You don’t usually think of your daily movement as exercise, nor do you see your food as nutrition. That only happens if you’re conscious about losing/gaining weight, or if you have a medical reason. Otherwise you’re just moving when you’re moving and you’re eating when you’re eating. But let’s take a moment to look at that from another perspective.
If you are very conscious about your physicality then you will spend less time self-talking with your ego and instead you’ll be fully in your body. When I help a hockey player improve his or her mental game, I’m getting him or her to stop thinking so they can start being.
You don’t have to be deep in the playoffs to be in the zone, you can be in the zone when you’re vacuuming. Because that zone has nothing to do with the sport —it has to do with the state of mind of the participant. So yes, eat healthy and keep moving and in shape. But all of that means nothing if you’re not enjoying the life you’re trying to extend. Which is where the food analogy comes in.
Think of our thinking as eating. If we eat junk it might taste awesome, but we will pay for that if we continue to do it over time. There are no rights and wrongs, but there are definitely consequences. And we eat at home and we eat out. Home represents our thoughts. We have virtually total control over what gets cooked and how it gets eaten.
Away is outside ideas that we ‘eat’ with our ears or eyes or other senses. So watching our favourite TV show or reading a book or listening to the news, or having a conversation with a friend —all of these things are like dining out. And like food to a body, exposure to unhealthy thoughts will eventually construct an unhealthy psyche.
If we watch shows about crime all day long on TV, then we will definitely become more paranoid, suspicious, and frightened. If we watch COPS all the time we’ll view both the police and the black community differently than if you didn’t watch COPS.
This is why psychologists often get depressed. Their job is to sit and listen to people’s worst days all day long. How could that not suck? The number one thing they call me for is burnout. Which makes sense. Whatever we put into our consciousness will generate an immediate result. And over time that result will become a habit.
If our friends all bitch, we’ll start to bitch. If we stand around while people judge people, we’ll start to judge people more. If we watch the news every night we won’t be told the most useful things, or the most important. We’ll be told what will keep us in our seat until the next commercial, and that will overwhelmingly be things that frighten or anger us.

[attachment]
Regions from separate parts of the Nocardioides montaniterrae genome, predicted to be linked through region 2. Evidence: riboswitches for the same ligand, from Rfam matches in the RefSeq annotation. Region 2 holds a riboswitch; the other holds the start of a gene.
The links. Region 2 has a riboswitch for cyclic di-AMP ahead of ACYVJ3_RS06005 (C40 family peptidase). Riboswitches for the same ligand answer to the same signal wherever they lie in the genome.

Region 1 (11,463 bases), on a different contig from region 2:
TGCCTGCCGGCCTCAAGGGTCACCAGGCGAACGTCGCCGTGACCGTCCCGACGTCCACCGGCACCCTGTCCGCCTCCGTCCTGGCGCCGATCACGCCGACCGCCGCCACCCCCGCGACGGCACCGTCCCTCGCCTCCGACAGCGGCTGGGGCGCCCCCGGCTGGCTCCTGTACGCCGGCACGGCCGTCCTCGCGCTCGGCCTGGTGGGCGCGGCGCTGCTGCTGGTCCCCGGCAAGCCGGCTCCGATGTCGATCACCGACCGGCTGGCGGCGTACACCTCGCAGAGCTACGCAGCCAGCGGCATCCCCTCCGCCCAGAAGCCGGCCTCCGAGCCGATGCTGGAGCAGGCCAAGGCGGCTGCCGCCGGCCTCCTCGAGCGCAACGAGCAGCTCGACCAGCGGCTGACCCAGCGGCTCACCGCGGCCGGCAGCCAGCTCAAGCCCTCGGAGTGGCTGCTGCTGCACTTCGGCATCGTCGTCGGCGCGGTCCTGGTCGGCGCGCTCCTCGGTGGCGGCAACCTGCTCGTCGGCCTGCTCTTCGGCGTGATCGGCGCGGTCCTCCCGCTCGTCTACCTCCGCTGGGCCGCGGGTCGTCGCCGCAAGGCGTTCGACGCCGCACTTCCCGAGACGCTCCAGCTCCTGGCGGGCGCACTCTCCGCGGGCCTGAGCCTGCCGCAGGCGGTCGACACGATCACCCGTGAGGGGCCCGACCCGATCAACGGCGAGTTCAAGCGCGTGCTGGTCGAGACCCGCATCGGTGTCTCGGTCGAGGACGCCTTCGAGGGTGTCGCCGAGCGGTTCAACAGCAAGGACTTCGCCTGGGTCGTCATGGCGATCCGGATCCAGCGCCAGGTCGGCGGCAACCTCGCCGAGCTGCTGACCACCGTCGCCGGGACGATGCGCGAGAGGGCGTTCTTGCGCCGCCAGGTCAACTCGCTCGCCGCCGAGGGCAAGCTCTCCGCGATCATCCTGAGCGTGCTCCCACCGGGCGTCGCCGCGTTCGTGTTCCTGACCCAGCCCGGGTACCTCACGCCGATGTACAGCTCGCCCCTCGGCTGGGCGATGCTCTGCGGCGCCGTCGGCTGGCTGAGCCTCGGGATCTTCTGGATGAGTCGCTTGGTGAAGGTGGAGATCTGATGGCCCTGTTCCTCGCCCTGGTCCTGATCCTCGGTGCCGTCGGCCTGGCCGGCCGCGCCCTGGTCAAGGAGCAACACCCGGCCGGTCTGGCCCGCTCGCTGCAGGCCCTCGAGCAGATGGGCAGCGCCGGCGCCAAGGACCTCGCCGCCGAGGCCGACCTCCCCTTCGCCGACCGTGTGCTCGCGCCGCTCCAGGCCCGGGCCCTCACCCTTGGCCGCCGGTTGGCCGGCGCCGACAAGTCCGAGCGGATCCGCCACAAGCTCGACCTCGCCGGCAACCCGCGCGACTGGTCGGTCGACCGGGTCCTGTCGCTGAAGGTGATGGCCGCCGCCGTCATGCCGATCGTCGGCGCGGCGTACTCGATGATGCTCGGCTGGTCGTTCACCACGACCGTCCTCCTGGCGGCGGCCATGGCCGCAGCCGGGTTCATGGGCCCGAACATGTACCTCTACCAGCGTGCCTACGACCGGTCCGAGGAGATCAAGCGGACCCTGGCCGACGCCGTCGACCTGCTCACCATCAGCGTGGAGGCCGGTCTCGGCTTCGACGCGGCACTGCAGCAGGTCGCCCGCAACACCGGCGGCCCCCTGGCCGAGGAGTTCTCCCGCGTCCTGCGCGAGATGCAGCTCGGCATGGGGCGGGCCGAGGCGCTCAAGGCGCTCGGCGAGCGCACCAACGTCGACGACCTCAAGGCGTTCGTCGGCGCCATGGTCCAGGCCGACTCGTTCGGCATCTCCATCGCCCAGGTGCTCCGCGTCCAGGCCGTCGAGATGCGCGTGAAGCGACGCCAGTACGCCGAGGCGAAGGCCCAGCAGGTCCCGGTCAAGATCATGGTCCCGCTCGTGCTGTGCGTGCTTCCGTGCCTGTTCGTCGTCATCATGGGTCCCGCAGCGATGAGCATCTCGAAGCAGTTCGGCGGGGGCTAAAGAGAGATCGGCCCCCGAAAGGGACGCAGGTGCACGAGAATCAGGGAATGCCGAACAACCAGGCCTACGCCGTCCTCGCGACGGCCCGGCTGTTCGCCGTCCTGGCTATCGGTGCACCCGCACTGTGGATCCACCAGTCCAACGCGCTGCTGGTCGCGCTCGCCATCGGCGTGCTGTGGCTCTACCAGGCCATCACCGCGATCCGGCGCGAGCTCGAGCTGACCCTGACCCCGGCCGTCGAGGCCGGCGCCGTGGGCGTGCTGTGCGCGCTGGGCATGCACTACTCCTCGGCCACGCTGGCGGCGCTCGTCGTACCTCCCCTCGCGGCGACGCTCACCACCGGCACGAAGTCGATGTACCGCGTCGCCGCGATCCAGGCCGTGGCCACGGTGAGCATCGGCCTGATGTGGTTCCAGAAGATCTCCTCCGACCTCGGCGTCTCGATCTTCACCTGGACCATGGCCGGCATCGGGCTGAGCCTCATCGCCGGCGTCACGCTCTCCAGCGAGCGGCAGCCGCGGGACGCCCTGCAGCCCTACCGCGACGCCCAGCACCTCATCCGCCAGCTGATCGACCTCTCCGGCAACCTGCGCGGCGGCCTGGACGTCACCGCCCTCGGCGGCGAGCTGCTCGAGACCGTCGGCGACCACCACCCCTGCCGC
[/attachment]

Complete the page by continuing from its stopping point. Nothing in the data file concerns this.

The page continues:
Note, the news will usually finish off with something to titillate or charm us. But that’s how the news gets chosen –by its ability to hold us until the commercial. It’s why the weather is always teasing what they’ll tell us without telling us.
Stories are understandably chosen to keep us seated using primarily fear and anger. They want us to keep watching so they justify keeping us scared or angry so we will. Most jobs require some justification for their downsides.
But over time, that constant input of fear and anger can pollute a mind. It gets us to believe in a world that doesn’t exist. The crime rate’s gone down in my city for something like 37 straight years, and yet I’ve never seen the place more worried about bad things happening.
Pay attention to what your mind consumes. Because if you’re not conscious about the effects, you’ll end up inadvertently reprogramming your mind in ways you may not enjoy. Think of every conversation and every piece of media as a plate of someone else’s reality, and every moment you continue to be around it you are spooning more and more of that reality into yourself.
You are what you eat. Eat thoughts and ideas that expand your spirit and you will help the whole world be healthy.
A serious childhood brain injury lead Scott to spend his entire life meditating on the concepts of thought, consciousness, reality and identity. It made others as strange to him as he was to them. When he realized people were confused by their own over-thinking, Scott began teaching others to understand reality. He is currently CBC Radio Active’s Wellness Columnist, as well as a writer, speaker and mindfulness instructor based in Edmonton, AB where he still finds it strange to write about himself in the third person.